Packaging of shipments


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Packaging of shipments

Postby andrzej bero » Nov 18th, '13, 19:43

... And Now For Something Completely Different.
I have a general question so let me ask it here. (Unless Chip has a different opinion and take it to the TeawareArtisan chapter)
question (I hope understandable):
How important for you is a way of packaging items (such as ceramics) which you order? Of course, safety is the most important I presume. However are there any other important elements such as aesthetic for example? Does the use for packaging recycled materials (old newspapers, broken pieces of styrofoam etc.) is a problem for you? Or would you rather pay more for an item wrapped in a new and attractive materials?
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Re: packaging of shipments

Postby 茶藝-TeaArt08 » Nov 18th, '13, 20:23

Andrzej,

Greetings! I have actually been meaning to thank you for how well your packages have been wrapped and prepared when I receive my orders. All of my orders have arrived undamaged.

Personally, it does not matter to me at all what appearance the packaging has; the most important factor is the safe arrival of your pieces to my home. Being American, the packaging often does have interest to me due to the fact that the newspaper inside the packaging is Polish. I have, each time I receive a package, I actually opened the folded newspaper pieces to look at the adds and articles and sample the feeling of Polish culture on those folded pages. :D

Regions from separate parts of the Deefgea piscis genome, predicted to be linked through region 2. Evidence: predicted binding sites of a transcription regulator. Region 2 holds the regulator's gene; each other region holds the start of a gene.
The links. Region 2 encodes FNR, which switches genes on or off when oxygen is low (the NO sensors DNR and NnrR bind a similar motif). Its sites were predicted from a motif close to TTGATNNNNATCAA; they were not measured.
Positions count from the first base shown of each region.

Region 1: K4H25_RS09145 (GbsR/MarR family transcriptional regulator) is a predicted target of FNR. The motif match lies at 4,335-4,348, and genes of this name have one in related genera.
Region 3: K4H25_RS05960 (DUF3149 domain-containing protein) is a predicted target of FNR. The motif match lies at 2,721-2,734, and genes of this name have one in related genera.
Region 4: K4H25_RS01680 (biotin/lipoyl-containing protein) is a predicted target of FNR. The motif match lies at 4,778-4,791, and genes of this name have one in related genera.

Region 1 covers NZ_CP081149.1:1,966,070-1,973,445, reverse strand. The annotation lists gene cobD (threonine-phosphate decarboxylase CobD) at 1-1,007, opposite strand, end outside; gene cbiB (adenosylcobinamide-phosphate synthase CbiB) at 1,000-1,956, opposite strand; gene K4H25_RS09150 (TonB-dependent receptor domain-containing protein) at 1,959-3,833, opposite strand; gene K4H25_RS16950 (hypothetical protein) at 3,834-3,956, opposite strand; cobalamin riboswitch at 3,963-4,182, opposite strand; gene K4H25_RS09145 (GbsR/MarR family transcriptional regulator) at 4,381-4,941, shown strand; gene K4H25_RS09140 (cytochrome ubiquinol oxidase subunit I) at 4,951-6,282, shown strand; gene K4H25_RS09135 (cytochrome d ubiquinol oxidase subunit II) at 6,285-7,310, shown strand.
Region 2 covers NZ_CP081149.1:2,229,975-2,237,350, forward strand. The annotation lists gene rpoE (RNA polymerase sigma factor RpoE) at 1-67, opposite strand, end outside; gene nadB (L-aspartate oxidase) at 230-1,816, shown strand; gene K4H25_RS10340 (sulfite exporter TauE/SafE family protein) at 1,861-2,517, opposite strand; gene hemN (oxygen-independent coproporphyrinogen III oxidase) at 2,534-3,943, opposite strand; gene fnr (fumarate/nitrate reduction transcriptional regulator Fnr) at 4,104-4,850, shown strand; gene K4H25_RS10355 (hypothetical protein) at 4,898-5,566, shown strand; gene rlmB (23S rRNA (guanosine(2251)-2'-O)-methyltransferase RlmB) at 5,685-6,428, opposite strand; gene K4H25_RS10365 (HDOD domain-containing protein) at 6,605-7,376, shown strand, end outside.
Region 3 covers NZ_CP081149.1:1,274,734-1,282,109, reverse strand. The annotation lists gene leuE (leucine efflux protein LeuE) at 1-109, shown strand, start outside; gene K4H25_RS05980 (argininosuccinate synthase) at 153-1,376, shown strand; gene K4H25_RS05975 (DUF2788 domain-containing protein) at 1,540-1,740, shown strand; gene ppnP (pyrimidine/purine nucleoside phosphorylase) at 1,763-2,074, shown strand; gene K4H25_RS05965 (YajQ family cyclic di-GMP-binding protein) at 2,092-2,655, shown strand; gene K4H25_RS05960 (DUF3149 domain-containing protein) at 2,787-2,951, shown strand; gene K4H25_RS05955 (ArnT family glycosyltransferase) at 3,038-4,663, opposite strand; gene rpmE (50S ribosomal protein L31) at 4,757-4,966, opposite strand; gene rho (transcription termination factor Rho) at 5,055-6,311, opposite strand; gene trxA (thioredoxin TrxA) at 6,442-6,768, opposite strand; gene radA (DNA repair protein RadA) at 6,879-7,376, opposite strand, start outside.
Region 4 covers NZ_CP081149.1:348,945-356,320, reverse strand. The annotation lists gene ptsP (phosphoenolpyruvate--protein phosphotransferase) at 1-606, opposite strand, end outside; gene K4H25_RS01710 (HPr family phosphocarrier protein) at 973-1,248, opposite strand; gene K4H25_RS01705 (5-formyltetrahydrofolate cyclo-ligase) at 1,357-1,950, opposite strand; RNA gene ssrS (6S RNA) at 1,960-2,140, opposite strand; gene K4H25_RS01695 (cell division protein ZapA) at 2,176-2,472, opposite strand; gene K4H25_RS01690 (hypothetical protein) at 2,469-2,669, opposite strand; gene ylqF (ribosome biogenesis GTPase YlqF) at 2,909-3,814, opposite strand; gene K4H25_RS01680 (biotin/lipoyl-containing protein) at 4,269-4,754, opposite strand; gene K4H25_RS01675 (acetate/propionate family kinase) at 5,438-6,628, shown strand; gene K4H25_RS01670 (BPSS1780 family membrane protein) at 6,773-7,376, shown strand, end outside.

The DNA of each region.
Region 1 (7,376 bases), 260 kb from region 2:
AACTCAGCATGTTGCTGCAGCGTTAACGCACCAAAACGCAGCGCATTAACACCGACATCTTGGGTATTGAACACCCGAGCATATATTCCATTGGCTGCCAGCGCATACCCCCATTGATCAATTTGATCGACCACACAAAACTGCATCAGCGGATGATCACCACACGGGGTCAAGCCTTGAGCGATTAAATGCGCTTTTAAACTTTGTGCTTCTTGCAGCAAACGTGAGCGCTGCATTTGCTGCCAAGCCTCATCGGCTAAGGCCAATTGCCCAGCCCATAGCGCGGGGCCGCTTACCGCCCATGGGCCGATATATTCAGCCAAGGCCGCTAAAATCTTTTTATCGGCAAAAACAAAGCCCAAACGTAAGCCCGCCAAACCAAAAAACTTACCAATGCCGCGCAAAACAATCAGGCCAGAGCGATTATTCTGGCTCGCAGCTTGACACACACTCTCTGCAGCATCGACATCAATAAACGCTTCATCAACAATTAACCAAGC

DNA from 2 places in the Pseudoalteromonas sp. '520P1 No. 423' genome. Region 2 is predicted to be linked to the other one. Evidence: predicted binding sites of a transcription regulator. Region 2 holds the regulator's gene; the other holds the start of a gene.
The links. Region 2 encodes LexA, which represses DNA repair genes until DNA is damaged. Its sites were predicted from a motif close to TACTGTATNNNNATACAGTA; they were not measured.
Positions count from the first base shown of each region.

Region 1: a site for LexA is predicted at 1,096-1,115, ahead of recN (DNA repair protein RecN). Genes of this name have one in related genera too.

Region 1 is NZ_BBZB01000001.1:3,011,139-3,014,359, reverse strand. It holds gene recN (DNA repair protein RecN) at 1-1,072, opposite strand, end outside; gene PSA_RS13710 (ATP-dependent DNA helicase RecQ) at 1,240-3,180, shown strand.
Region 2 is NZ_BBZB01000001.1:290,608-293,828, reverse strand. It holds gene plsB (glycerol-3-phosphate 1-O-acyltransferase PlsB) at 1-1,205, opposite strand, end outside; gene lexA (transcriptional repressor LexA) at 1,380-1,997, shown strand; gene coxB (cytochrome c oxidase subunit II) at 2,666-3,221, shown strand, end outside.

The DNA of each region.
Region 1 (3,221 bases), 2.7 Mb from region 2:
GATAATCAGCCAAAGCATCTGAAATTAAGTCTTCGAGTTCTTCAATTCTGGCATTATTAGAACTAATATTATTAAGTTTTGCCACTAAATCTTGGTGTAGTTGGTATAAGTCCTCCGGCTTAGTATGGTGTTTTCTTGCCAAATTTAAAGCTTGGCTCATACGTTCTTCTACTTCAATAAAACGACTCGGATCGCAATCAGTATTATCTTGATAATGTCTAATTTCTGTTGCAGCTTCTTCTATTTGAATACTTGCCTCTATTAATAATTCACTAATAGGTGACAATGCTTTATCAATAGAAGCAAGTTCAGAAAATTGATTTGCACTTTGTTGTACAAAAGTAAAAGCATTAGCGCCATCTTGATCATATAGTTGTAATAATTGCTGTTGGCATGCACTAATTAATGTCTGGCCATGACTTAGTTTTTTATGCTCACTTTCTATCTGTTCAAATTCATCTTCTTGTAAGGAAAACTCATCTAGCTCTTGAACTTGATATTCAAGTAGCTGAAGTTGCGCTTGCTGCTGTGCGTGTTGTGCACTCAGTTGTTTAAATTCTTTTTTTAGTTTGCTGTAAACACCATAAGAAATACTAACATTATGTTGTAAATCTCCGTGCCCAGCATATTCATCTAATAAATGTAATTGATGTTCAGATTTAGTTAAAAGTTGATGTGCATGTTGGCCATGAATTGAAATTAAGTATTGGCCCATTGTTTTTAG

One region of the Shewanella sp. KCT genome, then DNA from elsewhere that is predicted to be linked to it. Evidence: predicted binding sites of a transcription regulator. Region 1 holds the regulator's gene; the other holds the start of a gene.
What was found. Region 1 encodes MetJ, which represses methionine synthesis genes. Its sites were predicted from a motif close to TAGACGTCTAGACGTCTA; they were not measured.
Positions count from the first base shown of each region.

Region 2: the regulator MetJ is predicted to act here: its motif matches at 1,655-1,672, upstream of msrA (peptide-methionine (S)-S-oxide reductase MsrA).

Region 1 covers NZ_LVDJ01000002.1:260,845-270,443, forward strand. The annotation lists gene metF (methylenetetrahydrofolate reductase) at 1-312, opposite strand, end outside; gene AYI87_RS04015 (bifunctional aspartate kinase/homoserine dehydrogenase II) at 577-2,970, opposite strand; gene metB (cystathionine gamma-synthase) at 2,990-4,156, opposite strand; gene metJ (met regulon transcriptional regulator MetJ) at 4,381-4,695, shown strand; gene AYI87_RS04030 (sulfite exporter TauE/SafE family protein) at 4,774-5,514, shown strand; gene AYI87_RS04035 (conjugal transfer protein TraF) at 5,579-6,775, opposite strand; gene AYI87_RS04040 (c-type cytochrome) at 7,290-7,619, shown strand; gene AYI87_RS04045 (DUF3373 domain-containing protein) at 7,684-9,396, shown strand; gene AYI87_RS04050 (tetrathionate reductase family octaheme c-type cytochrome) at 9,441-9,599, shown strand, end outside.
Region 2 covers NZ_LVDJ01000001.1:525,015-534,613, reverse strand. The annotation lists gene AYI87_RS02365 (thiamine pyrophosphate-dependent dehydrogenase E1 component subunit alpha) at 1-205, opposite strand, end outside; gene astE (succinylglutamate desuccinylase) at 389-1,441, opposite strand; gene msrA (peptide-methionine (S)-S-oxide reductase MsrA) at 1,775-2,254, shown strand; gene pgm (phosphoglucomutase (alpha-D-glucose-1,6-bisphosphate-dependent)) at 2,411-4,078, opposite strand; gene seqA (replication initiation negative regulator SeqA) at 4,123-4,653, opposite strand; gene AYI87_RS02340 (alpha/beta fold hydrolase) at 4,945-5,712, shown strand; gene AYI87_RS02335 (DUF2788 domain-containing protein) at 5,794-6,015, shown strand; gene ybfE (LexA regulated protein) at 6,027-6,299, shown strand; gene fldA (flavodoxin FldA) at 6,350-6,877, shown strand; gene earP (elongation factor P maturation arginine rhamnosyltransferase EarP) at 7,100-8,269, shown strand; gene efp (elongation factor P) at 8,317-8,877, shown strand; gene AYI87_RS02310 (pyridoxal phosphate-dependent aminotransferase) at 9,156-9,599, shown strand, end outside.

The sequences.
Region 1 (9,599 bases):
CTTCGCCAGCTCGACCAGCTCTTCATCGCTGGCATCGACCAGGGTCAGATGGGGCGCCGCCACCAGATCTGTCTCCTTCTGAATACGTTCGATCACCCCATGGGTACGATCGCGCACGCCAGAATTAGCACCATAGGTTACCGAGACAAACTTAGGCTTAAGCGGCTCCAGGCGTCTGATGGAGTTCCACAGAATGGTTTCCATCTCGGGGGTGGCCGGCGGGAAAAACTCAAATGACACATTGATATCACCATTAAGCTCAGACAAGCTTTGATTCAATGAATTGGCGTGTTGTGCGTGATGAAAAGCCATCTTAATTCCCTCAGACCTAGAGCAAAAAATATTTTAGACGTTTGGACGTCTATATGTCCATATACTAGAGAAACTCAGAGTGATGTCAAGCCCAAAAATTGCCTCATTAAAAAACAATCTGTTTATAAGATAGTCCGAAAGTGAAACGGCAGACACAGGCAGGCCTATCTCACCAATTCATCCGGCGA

The most important factor for me is the safety of your pieces while in transit. Their safe arrival due to being packaged thoughtfully and well, is my greatest concern. The aesthetics/appearance of the packaging doesn't affect me either way. I hope that helps!

Blessings!
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Re: packaging of shipments

Postby ethan » Nov 18th, '13, 22:05

I don't want to pay more (especially a significant amount more) for pretty packaging; nonetheless, I think most people enjoy pretty packing, including me who would choose ugly packing if given it as a much cheaper option.
I don't know how many of your packages get seriously checked by customs officials. Having had a terrible experience once, my main concern would be to pack in a way that items may easily be returned properly to a box from which officials taken those items for examination.
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Re: packaging of shipments

Postby David R. » Nov 19th, '13, 04:00

I have to admit that I like to know that the vendor is taking care of the packaging. As far as I know, japanese vendors are the best in this area : Kurimoto gallery, Magokorodo, and Artistic Nippon make it so that I won't have nightmares about broken teacups or teapots. Here's an recent example of an order from AN : double side tape and little cushions : clever and efficient. Also not too much material which is good.
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Re: Packaging of shipments